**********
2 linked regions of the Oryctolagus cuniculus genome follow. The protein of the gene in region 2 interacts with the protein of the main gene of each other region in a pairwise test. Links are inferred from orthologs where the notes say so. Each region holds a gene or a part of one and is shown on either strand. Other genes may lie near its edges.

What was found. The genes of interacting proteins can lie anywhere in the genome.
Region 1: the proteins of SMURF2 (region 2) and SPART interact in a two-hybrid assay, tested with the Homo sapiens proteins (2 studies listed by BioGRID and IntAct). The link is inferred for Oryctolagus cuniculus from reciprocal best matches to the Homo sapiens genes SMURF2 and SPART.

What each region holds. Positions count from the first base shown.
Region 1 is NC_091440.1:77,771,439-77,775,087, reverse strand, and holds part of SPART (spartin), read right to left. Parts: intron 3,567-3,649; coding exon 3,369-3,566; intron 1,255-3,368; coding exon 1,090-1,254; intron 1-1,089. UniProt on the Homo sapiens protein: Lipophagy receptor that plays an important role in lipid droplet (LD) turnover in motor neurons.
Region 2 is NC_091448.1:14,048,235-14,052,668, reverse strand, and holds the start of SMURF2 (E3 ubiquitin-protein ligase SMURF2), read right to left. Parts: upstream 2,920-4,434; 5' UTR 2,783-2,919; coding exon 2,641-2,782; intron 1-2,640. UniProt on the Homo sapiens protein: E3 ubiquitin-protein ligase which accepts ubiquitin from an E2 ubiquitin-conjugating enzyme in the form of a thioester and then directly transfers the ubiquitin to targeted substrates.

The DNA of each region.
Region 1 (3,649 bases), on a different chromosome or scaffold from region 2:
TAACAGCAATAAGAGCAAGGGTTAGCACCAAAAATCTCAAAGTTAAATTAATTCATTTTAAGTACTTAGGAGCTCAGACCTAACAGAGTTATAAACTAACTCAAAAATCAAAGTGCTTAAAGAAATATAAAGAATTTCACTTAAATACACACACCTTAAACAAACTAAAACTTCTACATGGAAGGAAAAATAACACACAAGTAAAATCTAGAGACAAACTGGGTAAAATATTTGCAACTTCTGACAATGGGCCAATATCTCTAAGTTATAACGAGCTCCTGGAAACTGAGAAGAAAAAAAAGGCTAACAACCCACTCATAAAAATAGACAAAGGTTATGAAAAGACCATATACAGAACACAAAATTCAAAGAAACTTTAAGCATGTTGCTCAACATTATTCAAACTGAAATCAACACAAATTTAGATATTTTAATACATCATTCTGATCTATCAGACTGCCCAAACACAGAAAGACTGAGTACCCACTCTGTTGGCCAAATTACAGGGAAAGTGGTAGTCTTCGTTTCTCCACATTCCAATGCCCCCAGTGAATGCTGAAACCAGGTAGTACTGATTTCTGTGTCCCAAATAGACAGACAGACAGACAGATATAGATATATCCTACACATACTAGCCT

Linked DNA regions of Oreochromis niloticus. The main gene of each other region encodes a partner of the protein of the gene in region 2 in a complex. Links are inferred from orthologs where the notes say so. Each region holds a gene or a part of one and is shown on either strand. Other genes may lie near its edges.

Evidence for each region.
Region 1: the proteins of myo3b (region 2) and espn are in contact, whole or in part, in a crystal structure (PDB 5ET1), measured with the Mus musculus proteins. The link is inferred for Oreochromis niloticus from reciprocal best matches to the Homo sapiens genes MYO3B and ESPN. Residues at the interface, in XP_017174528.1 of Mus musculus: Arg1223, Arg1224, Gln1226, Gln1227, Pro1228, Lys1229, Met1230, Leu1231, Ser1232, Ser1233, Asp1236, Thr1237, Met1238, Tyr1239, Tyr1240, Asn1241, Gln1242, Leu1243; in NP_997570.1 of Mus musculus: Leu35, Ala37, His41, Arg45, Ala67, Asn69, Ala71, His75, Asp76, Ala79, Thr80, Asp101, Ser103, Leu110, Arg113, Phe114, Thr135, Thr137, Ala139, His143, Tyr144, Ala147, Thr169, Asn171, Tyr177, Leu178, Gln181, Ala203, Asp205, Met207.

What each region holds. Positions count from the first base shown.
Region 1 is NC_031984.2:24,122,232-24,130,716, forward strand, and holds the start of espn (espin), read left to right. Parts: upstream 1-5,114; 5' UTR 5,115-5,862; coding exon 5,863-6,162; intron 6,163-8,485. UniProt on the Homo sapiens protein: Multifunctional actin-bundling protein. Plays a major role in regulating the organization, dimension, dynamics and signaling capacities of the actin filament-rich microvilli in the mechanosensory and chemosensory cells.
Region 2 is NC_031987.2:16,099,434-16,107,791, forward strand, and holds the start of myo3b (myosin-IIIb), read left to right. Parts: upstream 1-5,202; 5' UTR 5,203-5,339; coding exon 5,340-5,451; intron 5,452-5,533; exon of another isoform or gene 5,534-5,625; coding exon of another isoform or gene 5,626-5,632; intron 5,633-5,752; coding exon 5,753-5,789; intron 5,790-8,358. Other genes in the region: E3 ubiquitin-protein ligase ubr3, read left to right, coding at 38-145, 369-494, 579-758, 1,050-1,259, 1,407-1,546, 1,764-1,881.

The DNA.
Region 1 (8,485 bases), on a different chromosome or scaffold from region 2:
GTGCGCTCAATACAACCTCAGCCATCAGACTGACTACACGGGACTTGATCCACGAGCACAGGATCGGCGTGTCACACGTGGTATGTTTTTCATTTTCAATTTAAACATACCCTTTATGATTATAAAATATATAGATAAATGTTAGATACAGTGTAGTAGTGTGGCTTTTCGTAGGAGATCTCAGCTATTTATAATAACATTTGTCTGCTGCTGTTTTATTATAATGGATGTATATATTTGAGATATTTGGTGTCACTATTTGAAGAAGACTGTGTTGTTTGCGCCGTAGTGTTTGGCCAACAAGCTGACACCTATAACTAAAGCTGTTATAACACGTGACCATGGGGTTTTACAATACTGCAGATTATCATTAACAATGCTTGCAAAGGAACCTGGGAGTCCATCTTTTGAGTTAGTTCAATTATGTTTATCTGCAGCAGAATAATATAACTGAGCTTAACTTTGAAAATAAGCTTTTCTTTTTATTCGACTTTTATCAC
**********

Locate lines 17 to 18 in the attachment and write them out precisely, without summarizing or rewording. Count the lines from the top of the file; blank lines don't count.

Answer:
Region 1 (8,485 bases), on a different chromosome or scaffold from region 2:
GTGCGCTCAATACAACCTCAGCCATCAGACTGACTACACGGGACTTGATCCACGAGCACAGGATCGGCGTGTCACACGTGGTATGTTTTTCATTTTCAATTTAAACATACCCTTTATGATTATAAAATATATAGATAAATGTTAGATACAGTGTAGTAGTGTGGCTTTTCGTAGGAGATCTCAGCTATTTATAATAACATTTGTCTGCTGCTGTTTTATTATAATGGATGTATATATTTGAGATATTTGGTGTCACTATTTGAAGAAGACTGTGTTGTTTGCGCCGTAGTGTTTGGCCAACAAGCTGACACCTATAACTAAAGCTGTTATAACACGTGACCATGGGGTTTTACAATACTGCAGATTATCATTAACAATGCTTGCAAAGGAACCTGGGAGTCCATCTTTTGAGTTAGTTCAATTATGTTTATCTGCAGCAGAATAATATAACTGAGCTTAACTTTGAAAATAAGCTTTTCTTTTTATTCGACTTTTATCAC